Yesterday, I discussed the broad concept of enlightened hospitality. Today, I focus on the critical regimen every enlightened hospitalitarian must embrace: strenghtening their excellence reflex (ER). The idea of the ER is one Meyer credits to executive chef Michael Romano. The book defines ER as:
- a natural reaction to fix something that isn’t right, or to improve something that could be better. The excellence reflex is rooted in instinct and upbringing, and then constantly honed through awareness, caring and practice.
And the greatest of these are instinct and practice. The old country saw goes “you can’t make a silk purse out of a sow’s ear.” While I have never seen anyone make much of anything out of a sow’s ear, I do understand, and am a walking example of instinct, upbringin and practice allowing progress toward substantial ambitions. This post might as easily be titled, “Who will mourn for you when you die?”
I grew up in the heart of the drug and murder scene during Richmond, Virginia’s dubious run as murder capital of the United States. If Richmond was the capital, my neighborhood — Blackwell — was its capitol. And if Blackwell was the power-zone for the nefarious activity, the eight-square block of it I grew up in was its Oval Office. All the most active and vilified dealers and gunmen were my pickup basketball buddies, my crew. Thank God for my upbringing in a Christian home, with two working parents and a close-knit extended family of hard-working folk. Even though I was surrounded, immersed even, in the brutal subculture developing at that time, my internal compass pointed me squarely back to the ideals of education, Christ-centered living, service to others and empathetic love for the downtrodden and less-abled.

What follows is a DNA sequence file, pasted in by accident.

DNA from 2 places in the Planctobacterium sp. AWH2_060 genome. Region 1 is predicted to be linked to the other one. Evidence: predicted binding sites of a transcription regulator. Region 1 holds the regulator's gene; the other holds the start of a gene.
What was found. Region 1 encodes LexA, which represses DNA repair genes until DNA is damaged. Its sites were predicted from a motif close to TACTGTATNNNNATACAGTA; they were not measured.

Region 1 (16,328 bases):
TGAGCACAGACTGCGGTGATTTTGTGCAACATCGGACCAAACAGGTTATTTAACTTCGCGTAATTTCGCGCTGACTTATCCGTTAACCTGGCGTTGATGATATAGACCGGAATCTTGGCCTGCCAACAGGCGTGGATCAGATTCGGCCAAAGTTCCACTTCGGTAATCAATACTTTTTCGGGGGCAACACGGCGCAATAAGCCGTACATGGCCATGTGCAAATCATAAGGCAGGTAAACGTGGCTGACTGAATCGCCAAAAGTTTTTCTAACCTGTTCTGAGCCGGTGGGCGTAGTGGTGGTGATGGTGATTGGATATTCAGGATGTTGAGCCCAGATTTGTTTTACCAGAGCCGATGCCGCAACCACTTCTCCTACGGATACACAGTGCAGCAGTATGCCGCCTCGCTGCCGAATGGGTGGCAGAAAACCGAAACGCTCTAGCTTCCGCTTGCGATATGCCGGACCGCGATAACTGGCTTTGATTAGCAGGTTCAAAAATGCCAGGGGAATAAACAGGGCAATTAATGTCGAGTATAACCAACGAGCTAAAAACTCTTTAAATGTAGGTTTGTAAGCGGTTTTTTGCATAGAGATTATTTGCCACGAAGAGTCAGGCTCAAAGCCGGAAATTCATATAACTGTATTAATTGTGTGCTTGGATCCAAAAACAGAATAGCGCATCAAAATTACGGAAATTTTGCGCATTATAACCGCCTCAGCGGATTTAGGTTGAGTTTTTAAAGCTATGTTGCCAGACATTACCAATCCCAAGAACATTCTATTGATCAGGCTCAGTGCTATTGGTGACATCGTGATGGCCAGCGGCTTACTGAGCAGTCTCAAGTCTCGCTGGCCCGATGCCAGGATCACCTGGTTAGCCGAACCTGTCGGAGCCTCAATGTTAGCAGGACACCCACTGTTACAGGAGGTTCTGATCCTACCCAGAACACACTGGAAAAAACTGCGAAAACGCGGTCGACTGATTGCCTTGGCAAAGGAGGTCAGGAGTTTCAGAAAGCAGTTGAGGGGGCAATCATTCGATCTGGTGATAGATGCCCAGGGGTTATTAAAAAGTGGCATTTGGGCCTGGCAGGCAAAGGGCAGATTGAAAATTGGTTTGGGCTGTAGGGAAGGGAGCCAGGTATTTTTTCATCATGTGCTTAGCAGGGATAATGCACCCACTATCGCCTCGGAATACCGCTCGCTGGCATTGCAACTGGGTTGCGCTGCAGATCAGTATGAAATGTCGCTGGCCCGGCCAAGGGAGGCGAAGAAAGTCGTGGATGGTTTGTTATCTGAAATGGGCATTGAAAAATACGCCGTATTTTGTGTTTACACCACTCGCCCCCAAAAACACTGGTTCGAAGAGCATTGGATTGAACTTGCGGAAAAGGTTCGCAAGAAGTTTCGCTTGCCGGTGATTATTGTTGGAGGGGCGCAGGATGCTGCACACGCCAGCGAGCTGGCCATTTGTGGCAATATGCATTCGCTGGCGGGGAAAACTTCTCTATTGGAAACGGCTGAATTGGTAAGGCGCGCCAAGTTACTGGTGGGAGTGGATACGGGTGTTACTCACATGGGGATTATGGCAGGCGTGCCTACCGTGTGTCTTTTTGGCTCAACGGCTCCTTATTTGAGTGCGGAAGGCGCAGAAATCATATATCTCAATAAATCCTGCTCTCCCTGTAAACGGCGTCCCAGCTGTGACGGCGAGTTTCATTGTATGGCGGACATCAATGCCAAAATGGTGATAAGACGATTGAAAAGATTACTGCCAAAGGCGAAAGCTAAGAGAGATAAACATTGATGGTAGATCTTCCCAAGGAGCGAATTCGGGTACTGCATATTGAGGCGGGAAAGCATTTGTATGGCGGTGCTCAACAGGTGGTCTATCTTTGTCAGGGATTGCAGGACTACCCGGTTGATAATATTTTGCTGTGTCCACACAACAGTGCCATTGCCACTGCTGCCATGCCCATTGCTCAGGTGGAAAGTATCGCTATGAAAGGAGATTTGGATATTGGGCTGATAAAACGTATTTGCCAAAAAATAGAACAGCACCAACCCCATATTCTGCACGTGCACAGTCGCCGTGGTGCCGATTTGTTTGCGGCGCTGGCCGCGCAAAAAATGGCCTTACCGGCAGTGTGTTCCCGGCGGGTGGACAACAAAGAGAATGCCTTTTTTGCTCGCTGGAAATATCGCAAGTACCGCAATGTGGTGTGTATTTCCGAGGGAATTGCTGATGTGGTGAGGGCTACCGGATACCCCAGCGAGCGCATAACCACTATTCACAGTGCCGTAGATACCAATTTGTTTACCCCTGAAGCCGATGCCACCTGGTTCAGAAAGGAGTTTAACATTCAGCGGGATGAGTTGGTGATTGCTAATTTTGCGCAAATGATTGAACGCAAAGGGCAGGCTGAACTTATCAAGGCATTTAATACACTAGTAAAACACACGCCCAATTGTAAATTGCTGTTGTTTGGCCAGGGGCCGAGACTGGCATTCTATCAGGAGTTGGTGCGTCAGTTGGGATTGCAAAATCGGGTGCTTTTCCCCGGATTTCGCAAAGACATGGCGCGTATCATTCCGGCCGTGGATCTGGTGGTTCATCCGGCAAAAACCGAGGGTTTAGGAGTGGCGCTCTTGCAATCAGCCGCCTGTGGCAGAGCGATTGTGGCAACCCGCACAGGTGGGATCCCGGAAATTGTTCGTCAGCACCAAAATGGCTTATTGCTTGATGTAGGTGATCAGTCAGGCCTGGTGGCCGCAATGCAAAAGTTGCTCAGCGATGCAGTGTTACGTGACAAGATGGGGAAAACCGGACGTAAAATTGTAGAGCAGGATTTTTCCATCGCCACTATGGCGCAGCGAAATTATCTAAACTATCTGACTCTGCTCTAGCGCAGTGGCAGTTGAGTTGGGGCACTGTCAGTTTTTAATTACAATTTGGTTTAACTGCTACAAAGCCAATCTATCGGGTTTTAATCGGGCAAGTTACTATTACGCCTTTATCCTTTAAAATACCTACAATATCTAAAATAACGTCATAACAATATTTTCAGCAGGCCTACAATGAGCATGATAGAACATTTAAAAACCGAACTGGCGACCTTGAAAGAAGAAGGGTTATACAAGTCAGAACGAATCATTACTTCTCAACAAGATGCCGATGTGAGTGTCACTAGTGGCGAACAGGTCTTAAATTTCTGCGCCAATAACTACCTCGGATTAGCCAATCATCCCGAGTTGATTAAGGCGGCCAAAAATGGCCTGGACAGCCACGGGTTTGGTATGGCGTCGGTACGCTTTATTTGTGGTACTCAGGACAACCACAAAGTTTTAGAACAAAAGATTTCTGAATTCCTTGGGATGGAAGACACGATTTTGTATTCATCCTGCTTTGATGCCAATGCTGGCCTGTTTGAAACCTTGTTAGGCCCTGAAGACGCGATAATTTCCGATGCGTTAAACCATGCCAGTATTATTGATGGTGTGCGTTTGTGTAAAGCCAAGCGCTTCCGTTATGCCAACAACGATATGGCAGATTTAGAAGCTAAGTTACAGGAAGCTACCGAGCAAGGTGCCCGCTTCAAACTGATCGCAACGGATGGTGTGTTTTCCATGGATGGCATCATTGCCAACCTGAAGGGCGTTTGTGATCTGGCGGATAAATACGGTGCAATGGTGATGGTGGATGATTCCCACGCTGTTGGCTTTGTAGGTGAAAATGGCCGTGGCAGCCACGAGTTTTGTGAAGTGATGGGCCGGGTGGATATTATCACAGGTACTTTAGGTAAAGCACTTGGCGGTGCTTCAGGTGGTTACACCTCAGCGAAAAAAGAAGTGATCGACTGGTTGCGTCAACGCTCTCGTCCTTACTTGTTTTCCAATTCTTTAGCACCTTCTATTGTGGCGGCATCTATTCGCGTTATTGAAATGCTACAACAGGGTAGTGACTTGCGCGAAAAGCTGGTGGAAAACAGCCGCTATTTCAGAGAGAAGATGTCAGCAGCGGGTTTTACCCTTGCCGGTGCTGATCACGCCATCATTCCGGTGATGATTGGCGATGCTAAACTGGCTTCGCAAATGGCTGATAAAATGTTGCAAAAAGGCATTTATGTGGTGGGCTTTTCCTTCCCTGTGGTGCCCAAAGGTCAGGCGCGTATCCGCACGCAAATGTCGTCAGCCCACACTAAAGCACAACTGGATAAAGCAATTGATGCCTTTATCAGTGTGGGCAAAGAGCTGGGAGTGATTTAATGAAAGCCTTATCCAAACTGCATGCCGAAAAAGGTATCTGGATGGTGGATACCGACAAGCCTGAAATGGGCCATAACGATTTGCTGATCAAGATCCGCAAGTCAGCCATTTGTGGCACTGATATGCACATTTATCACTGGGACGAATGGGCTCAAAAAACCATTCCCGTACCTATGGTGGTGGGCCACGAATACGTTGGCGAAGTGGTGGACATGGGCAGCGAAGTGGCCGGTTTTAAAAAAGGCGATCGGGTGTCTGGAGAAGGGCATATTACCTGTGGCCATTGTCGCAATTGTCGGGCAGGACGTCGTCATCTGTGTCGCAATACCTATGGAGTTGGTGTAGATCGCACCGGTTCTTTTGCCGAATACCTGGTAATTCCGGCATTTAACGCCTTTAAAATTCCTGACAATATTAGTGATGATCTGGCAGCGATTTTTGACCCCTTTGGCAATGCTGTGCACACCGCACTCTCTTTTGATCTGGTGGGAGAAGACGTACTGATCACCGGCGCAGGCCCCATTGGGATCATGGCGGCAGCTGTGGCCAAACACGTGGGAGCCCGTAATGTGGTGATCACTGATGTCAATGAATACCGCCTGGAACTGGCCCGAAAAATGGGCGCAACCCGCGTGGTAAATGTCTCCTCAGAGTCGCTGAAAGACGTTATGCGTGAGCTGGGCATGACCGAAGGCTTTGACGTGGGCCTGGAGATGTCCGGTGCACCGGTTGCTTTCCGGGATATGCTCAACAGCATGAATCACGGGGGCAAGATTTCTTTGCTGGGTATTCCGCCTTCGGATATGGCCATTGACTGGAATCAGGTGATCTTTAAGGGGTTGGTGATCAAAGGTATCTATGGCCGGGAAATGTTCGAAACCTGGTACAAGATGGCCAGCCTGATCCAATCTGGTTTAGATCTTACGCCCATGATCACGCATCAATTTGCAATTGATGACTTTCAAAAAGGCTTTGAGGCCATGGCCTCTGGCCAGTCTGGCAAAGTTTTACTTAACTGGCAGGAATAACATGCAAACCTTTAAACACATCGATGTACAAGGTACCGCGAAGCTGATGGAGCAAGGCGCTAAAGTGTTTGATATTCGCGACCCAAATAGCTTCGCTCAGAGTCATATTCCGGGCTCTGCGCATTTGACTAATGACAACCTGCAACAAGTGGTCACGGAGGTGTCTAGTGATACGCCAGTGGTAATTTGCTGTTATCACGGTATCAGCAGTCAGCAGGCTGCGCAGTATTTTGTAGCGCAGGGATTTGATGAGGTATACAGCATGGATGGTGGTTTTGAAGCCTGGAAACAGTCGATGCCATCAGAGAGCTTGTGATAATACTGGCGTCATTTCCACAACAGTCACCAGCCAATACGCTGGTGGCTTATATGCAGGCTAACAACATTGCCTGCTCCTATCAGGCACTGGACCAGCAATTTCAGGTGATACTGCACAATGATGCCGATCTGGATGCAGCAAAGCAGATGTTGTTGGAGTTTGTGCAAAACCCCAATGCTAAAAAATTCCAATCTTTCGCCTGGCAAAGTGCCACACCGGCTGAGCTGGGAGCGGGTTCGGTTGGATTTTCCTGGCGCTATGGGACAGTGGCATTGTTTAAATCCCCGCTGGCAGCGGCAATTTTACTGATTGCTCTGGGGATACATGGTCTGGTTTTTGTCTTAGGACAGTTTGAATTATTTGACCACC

My excellence reflex was honed in Zion Baptist Church in south Richmond, where I presided over youth Sunday service; ushered; participated in Vacation Bible School; and served as an officer in the ZBC Youth Ministry. It was forged under the humored eye of Pastor Robert Pettis, a major league baseball prospect from California and the man who would help pray me through a deafening and defining loss — my mother’s death; and under the wise gaze of the Reverend Maryland Taft Fleming, a larger than life southern Baptist preacher. I was quick to understand that even if I had little, I had a lot more than most. And to whom much is given, much is expected.
Church reinforced what was already being taught at home. Every time you ask a child, “did you do your best?” you strenghten that reflex. Continue until the child begins to ask himself or herself the same question, and you have made an adult.